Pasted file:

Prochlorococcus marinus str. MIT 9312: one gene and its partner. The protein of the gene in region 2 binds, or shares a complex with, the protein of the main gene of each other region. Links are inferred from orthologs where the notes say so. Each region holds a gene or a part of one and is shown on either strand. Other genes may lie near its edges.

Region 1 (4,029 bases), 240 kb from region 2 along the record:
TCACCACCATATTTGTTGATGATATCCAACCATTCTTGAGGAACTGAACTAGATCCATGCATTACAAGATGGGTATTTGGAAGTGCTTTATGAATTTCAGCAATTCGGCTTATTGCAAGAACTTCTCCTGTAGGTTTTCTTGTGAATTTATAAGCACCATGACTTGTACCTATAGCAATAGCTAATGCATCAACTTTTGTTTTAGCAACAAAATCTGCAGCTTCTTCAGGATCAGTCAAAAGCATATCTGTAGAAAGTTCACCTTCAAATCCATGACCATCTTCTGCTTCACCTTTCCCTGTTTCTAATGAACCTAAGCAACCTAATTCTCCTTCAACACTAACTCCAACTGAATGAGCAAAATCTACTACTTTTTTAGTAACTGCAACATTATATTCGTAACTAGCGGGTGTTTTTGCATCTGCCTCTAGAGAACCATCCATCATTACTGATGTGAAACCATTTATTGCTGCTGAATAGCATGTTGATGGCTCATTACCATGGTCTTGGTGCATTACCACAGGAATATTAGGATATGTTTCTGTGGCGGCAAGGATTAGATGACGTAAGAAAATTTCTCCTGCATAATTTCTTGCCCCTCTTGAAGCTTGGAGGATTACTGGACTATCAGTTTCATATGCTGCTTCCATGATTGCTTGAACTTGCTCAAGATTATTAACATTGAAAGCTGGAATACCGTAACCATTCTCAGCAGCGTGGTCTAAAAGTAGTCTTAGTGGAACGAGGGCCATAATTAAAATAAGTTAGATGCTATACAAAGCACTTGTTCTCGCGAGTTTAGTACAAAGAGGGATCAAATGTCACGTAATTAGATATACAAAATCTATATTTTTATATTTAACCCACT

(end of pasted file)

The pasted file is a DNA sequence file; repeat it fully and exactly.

Prochlorococcus marinus str. MIT 9312: one gene and its partner. The protein of the gene in region 2 binds, or shares a complex with, the protein of the main gene of each other region. Links are inferred from orthologs where the notes say so. Each region holds a gene or a part of one and is shown on either strand. Other genes may lie near its edges.

Region 1 (4,029 bases), 240 kb from region 2 along the record:
TCACCACCATATTTGTTGATGATATCCAACCATTCTTGAGGAACTGAACTAGATCCATGCATTACAAGATGGGTATTTGGAAGTGCTTTATGAATTTCAGCAATTCGGCTTATTGCAAGAACTTCTCCTGTAGGTTTTCTTGTGAATTTATAAGCACCATGACTTGTACCTATAGCAATAGCTAATGCATCAACTTTTGTTTTAGCAACAAAATCTGCAGCTTCTTCAGGATCAGTCAAAAGCATATCTGTAGAAAGTTCACCTTCAAATCCATGACCATCTTCTGCTTCACCTTTCCCTGTTTCTAATGAACCTAAGCAACCTAATTCTCCTTCAACACTAACTCCAACTGAATGAGCAAAATCTACTACTTTTTTAGTAACTGCAACATTATATTCGTAACTAGCGGGTGTTTTTGCATCTGCCTCTAGAGAACCATCCATCATTACTGATGTGAAACCATTTATTGCTGCTGAATAGCATGTTGATGGCTCATTACCATGGTCTTGGTGCATTACCACAGGAATATTAGGATATGTTTCTGTGGCGGCAAGGATTAGATGACGTAAGAAAATTTCTCCTGCATAATTTCTTGCCCCTCTTGAAGCTTGGAGGATTACTGGACTATCAGTTTCATATGCTGCTTCCATGATTGCTTGAACTTGCTCAAGATTATTAACATTGAAAGCTGGAATACCGTAACCATTCTCAGCAGCGTGGTCTAAAAGTAGTCTTAGTGGAACGAGGGCCATAATTAAAATAAGTTAGATGCTATACAAAGCACTTGTTCTCGCGAGTTTAGTACAAAGAGGGATCAAATGTCACGTAATTAGATATACAAAATCTATATTTTTATATTTAACCCACT